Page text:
Historical Content Note: The following material is reprinted from publications from throughout Fermilab's history. It should be read in its original historical context.

Neutrino Lab Readies for Beam

The pursuit of the elusive neutrino particle was one of the liveliest races on the NAL program. Capable of going through the entire earth without interacting with anything, the weightless neutrino can be observed only when a great number are present. The high energy and intensity of the NAL beam produces an abundance of neutrinos of high enough energy to permit study of the so-called "weak interactions."

The NAL Neutrino Laboratory provided the facilities for this study. In the Target Hall of this Laboratory, the proton beam from the Main Ring smashed into a miniscule target - a tiny rod of aluminum measuring .1 inch by .2 inch - and this collision broke up the nuclei of the target. The debris of this crash resulted in formation of pi mesons and k mesons, with a lifetime of 1/100 millionth of a second. Their death, or decay, in turn produces the neutrino.

The Neutrino Laboratory runs along Road A-l, one mile in length. In this vast expanse of facilities, staff members have been working diligently for the past two years on the construction of four beam lines and the conventional facilities that carry neutrinos and muons (another particle produced as a by-product of neutrino production) to experimental halls.

A 6 ft. diameter target tube, buried under 30 feet of earth shielding, is the main feature of the Target Hall. The neutrino targetting system consists of a 200-ft. long arrangement of magnets and detectors, in the heart of which is the tiny aluminum rod that is the actual target. The entire array is mounted on a narrow-gauge railroad train on a track built into the tube so that the target may be inserted into the tube during operation or may be withdrawn into the tunnel of the Target Hall to be worked on.

Next in the Neutrino Laboratory line is a 1300-ft. long, 3 ft. diameter vacuum pipe. In this pipe the neutrinos are born, in the decay of pi and k mesons following the collision of the beam on the target.

From here, various magnets, power supplies, control stations and particle detectors located in twenty small buildings along the neutrino line guide the newborn particles to the appropriate experimental area. Two neutrino experiments. Experiment 21, an NAL-Caltech group, in the Wonder Building, and Experiment 1A (a collaboration of Harvard, Penn. and Wisconsin) in Building C of the Bubble Chamber area, presently set up and ready to take data. One muon experiment. Experiment 26 (involving Cornell, Michigan State, and University of California, San Diego) is ready to register beam. Running the entire length of the Neutrino Laboratory are two lines that will carry charged particles to the 30-inch Bubble Chamber (known as Beam N-3) and to the future 15 ft. Bubble Chamber (designated as Beam N-5). The N-3 beam line was the focal point of 1972 efforts, getting it ready to accept protons from the Main Ring, target them, and deliver sorted and tagged particles to the appropriate experiment.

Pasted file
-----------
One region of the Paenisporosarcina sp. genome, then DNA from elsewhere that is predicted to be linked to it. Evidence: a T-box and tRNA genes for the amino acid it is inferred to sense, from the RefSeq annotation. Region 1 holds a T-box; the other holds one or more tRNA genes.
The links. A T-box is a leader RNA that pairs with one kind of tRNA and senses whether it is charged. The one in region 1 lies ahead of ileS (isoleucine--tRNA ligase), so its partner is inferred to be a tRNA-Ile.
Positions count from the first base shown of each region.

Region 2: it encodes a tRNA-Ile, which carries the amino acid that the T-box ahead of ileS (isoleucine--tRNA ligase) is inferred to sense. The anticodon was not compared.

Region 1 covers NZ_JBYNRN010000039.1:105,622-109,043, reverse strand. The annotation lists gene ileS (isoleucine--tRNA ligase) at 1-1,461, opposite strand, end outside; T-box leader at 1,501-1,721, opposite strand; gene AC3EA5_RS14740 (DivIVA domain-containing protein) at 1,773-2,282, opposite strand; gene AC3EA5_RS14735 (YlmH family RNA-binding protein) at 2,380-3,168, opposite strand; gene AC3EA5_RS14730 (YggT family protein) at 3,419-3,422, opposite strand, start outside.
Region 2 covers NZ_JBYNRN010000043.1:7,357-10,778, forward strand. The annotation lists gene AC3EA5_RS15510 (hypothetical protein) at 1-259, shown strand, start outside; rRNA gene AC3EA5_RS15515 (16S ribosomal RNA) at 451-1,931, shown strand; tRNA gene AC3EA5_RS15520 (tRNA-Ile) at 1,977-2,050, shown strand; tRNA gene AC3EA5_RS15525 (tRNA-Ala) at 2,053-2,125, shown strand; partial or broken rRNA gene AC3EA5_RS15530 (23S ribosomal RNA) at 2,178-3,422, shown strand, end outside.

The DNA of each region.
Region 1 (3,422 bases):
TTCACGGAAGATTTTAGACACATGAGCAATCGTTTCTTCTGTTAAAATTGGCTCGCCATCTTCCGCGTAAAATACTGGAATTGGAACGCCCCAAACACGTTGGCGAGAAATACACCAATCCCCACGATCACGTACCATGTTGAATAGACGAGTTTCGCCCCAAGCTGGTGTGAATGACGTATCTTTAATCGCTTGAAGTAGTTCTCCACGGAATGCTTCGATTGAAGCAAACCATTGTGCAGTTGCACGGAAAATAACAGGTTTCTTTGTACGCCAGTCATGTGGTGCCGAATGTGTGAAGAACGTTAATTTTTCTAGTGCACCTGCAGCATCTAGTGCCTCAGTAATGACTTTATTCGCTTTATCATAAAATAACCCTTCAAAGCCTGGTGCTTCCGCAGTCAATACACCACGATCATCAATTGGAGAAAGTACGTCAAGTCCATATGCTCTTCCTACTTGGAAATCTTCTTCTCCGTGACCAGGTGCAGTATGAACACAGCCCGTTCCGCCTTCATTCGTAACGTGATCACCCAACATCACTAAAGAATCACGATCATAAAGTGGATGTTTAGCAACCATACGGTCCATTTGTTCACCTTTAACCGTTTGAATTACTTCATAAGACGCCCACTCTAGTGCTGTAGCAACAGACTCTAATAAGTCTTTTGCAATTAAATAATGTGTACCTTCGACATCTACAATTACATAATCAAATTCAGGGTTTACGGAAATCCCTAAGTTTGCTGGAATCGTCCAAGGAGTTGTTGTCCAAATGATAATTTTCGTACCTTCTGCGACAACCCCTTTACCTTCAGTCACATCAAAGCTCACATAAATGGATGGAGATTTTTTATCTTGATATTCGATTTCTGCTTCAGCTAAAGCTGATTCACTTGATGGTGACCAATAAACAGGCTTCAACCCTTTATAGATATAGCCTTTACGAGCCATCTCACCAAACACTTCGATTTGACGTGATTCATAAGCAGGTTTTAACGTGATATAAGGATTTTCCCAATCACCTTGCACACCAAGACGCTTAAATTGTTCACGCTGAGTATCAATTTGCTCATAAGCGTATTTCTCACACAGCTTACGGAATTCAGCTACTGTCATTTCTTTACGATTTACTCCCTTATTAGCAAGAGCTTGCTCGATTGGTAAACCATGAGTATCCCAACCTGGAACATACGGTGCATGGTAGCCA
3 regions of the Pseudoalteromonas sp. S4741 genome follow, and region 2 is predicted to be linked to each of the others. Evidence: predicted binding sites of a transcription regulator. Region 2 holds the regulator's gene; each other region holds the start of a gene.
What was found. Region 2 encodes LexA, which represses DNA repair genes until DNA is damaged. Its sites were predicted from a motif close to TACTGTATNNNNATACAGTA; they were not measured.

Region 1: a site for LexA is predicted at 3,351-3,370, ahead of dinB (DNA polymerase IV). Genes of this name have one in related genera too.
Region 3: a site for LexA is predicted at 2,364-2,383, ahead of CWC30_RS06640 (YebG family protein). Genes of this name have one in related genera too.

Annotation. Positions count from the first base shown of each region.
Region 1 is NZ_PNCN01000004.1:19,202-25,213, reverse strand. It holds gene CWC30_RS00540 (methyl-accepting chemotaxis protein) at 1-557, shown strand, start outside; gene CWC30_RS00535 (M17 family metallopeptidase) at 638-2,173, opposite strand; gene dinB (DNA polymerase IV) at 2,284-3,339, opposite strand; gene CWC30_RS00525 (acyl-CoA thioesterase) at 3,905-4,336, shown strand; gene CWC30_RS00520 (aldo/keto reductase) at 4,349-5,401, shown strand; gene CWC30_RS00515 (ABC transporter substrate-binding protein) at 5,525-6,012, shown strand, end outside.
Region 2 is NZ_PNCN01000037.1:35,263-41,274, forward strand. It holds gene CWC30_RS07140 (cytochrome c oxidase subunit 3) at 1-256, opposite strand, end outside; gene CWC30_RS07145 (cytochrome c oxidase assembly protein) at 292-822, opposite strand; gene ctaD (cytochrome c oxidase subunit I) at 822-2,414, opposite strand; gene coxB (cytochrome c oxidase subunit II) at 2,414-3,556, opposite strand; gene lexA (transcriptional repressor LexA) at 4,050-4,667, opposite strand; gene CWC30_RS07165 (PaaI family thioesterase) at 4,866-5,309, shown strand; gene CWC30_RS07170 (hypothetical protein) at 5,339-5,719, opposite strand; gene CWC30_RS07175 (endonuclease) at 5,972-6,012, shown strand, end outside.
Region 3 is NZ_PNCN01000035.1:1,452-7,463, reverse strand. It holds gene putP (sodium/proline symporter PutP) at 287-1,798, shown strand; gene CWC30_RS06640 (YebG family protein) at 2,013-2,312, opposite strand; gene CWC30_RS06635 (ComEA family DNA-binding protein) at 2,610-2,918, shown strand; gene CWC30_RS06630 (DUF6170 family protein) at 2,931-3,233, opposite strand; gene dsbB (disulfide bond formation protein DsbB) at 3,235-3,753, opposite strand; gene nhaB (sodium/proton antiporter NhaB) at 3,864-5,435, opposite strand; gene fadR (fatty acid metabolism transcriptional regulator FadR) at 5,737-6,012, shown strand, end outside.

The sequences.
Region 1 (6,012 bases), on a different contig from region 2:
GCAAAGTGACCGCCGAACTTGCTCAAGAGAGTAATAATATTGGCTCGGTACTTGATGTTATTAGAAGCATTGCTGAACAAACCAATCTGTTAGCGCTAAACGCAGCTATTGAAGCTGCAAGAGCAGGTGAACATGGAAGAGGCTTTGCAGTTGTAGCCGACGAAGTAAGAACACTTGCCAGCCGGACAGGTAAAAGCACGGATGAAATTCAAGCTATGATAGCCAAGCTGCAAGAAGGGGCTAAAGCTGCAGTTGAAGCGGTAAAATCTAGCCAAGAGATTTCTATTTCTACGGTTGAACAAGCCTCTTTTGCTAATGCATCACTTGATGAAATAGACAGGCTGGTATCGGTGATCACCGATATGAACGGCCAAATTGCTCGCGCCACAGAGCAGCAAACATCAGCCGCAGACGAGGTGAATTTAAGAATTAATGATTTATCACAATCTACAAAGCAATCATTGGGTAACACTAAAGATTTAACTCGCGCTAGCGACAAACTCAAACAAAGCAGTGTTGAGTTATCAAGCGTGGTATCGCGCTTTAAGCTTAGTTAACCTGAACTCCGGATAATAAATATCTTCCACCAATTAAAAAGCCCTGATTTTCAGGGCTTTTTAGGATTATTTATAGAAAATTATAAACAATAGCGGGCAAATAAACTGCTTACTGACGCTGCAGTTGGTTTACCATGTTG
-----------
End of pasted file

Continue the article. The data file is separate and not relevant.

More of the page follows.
Physicist Timothy Toohig, has directed much of the development of the Neutrino Laboratory. His group merged with the Bubble Chamber group in April 1972 and the combined section is headed by William Fowler. Dr. Toohig explained for THE VILLAGE CRIER the organization that was responsible for the Neutrino Laboratory:

"Preparation of the area has been an ecumenical effort involving many people and groups," Dr. Toohig reports. "Staff physicists are Joe Lach, Frank Nezrick, Ray Stefanski, Yong Kang. Stan Pruss, Taiji Yamanouchi, with collaboration of Al Maschke, Les Oleksiuk, and with Phil Livdahl in the Godfather role. Jim San ford developed key concepts for the area.

"The core group of the installation effort was Frank Krzich, Reid Riliel, Leon Beverly, Max Palmer, Waynei Nestander, Russ Winje, Jan Wildenradt, Don Carpenter, John McCarthy, Gene Woods, Jim Walker, Jack Lindberg, John Simon, and Frank Mallie," Dr. Toohig explained.

"Essential to the whole effort were the Controls Group under Bob Daniels, and the Alignment Group under Bill Testin. Tom Pawlak was the DUSAF representative."

He continued, "Miguel Awschalom and his stalwart staff kept us always honest radiation-wise, and, finally, Ginny Linguist has kept typing typed and the coffee warm."

Inserting target train into target tube of Neutrino Lab. (L to R):A.J.Bianchi, J.Guerra, D.Carpenter, G.Krafczyk, J.Simon, L.Read (1 of 7)
Target in Neutrino Lab that will receive proton beam from Main Ring (2 of 7)
Jack Lindberg at target train in Target Hall (3 of 7)
Frank Krzich at water cooling system of Neutrino Laboratory (4 of 7)
Stewart Loken, Exper. 26, Muon Laboratory Building (5 of 7)
Exper. 1A - Fred Messing, Ed Mayor, A. K. Mann. Photos by Tim Fielding, NAL (6 of 7)
Schematic layout of NAL Neutrino Laboratory located parallel to Road A-l extending northeasterly from the footprint area (7 of 7)